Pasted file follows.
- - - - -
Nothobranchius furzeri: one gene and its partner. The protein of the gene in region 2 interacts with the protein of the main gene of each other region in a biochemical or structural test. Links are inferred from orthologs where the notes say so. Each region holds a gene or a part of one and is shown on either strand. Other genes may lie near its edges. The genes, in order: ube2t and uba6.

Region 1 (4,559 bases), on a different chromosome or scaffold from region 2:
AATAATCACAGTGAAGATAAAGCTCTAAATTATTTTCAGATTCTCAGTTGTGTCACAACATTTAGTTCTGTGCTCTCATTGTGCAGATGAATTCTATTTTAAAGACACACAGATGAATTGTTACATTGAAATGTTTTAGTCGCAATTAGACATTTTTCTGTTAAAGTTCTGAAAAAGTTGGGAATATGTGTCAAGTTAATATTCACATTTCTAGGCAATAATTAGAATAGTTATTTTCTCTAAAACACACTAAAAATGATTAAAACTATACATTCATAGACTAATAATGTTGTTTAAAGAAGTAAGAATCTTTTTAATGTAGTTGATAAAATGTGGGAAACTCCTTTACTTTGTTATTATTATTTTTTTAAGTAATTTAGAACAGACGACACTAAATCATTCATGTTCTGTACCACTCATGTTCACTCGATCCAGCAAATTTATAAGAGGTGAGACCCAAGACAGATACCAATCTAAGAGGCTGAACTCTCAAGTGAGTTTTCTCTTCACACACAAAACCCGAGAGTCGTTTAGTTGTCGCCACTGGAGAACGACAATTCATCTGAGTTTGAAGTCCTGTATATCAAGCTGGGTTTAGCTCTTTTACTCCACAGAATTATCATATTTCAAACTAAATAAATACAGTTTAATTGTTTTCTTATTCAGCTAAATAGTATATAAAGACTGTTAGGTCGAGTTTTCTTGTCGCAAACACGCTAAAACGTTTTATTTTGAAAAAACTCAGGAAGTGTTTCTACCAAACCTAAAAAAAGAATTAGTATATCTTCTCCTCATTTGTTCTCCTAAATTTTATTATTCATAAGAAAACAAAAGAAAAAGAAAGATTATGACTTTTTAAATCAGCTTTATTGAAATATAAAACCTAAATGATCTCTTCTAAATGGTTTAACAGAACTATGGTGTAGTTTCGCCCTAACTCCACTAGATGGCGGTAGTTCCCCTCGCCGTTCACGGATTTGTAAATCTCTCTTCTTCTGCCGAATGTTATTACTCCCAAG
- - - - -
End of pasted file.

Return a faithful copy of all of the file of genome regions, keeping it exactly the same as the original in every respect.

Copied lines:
Nothobranchius furzeri: one gene and its partner. The protein of the gene in region 2 interacts with the protein of the main gene of each other region in a biochemical or structural test. Links are inferred from orthologs where the notes say so. Each region holds a gene or a part of one and is shown on either strand. Other genes may lie near its edges. The genes, in order: ube2t and uba6.

Region 1 (4,559 bases), on a different chromosome or scaffold from region 2:
AATAATCACAGTGAAGATAAAGCTCTAAATTATTTTCAGATTCTCAGTTGTGTCACAACATTTAGTTCTGTGCTCTCATTGTGCAGATGAATTCTATTTTAAAGACACACAGATGAATTGTTACATTGAAATGTTTTAGTCGCAATTAGACATTTTTCTGTTAAAGTTCTGAAAAAGTTGGGAATATGTGTCAAGTTAATATTCACATTTCTAGGCAATAATTAGAATAGTTATTTTCTCTAAAACACACTAAAAATGATTAAAACTATACATTCATAGACTAATAATGTTGTTTAAAGAAGTAAGAATCTTTTTAATGTAGTTGATAAAATGTGGGAAACTCCTTTACTTTGTTATTATTATTTTTTTAAGTAATTTAGAACAGACGACACTAAATCATTCATGTTCTGTACCACTCATGTTCACTCGATCCAGCAAATTTATAAGAGGTGAGACCCAAGACAGATACCAATCTAAGAGGCTGAACTCTCAAGTGAGTTTTCTCTTCACACACAAAACCCGAGAGTCGTTTAGTTGTCGCCACTGGAGAACGACAATTCATCTGAGTTTGAAGTCCTGTATATCAAGCTGGGTTTAGCTCTTTTACTCCACAGAATTATCATATTTCAAACTAAATAAATACAGTTTAATTGTTTTCTTATTCAGCTAAATAGTATATAAAGACTGTTAGGTCGAGTTTTCTTGTCGCAAACACGCTAAAACGTTTTATTTTGAAAAAACTCAGGAAGTGTTTCTACCAAACCTAAAAAAAGAATTAGTATATCTTCTCCTCATTTGTTCTCCTAAATTTTATTATTCATAAGAAAACAAAAGAAAAAGAAAGATTATGACTTTTTAAATCAGCTTTATTGAAATATAAAACCTAAATGATCTCTTCTAAATGGTTTAACAGAACTATGGTGTAGTTTCGCCCTAACTCCACTAGATGGCGGTAGTTCCCCTCGCCGTTCACGGATTTGTAAATCTCTCTTCTTCTGCCGAATGTTATTACTCCCAAG